Effect of Repeated Freeze-Thaw Cycles on Beef Quality and Safety
Rahman, Mohammad Hafizur ; Hossain, Mohammad Mujaffar ; Rahman, Syed Mohammad Ehsanur ; Hashem, Mohammad Abul ; Oh, Deog-Hwan ;
Korean Journal for Food Science of Animal Resources, volume 34, issue 4, 2014, Pages 482~495
DOI : 10.5851/kosfa.2014.34.4.482
The objectives of this study were to know the effect of repeated freeze-thaw cycles of beef on the sensory, physicochemical quality and microbiological assessment. The effects of three successive freeze-thaw cycles on beef forelimb were investigated comparing with unfrozen fresh beef for 75 d by keeping at
. The freeze-thaw cycles were subjected to three thawing methods and carried out to know the best one. As the number of freeze-thaw cycles increased color and odor declined significantly before cook within the cycles and tenderness, overall acceptability also declined among the cycles after cook by thawing methods. The thawing loss increased and dripping loss decreased significantly (p<0.05). Water holding capacity (WHC) increased (p<0.05) until two cycles and then decreased. Cooking loss increased in cycle 1 and 3, but decreased in cycle 2. pH decreased significantly (p<0.05) among the cycles. Moreover, drip loss, cooking loss and WHC were affected (p<0.05) by thawing methods within the cycles. 2-Thiobarbituric acid (TBARS) value increased (p<0.05) gradually within the cycles and among the cycles by thawing methods. Total viable bacteria, total coliform and total yeast-mould count decreased significantly (p<0.05) within and among the cycles in comparison to the initial count in repeated freeze-thaw cycles. As a result, repeated freeze-thaw cycles affected the sensory, physicochemical and microbiological quality of beef, causing the deterioration of beef quality, but improved the microbiological quality. Although repeated freeze-thaw cycles did not affect much on beef quality and safety but it may be concluded that repeated freeze and thaw should be minimized in terms of beef color for commercial value and WHC and tenderness/juiciness for eating quality.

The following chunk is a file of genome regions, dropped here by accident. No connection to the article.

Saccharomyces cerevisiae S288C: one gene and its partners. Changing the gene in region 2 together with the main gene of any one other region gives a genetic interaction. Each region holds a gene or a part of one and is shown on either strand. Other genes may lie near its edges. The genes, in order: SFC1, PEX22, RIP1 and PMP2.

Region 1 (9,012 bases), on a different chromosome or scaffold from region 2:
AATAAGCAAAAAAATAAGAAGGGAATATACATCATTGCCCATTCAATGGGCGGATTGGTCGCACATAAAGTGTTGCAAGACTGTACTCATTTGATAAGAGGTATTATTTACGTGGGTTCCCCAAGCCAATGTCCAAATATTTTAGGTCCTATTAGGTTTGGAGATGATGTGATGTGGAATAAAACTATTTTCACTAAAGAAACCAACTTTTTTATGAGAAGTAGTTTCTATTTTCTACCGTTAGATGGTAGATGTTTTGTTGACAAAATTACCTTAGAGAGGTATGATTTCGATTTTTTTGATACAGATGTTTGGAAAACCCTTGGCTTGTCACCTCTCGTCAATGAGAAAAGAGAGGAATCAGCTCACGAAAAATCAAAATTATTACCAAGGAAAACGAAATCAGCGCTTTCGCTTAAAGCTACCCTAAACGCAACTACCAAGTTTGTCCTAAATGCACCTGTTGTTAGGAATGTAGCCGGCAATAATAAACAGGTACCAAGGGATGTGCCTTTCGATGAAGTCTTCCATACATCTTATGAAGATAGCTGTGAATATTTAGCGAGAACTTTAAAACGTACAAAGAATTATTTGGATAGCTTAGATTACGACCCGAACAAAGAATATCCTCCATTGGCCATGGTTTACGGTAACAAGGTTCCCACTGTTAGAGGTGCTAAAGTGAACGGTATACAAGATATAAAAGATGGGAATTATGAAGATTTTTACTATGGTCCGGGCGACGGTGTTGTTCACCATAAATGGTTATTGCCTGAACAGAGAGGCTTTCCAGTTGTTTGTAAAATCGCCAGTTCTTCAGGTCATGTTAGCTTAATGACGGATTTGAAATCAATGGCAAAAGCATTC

Effects of Partial Substitution of Lean Meat with Pork Backfat or Canola Oil on Sensory Properties of Korean Traditional Meat Patties (Tteokgalbi)
Imm, Bue-Young ; Kim, Chung Hwan ; Imm, Jee-Young ;
Korean Journal for Food Science of Animal Resources, volume 34, issue 4, 2014, Pages 496~499
DOI : 10.5851/kosfa.2014.34.4.496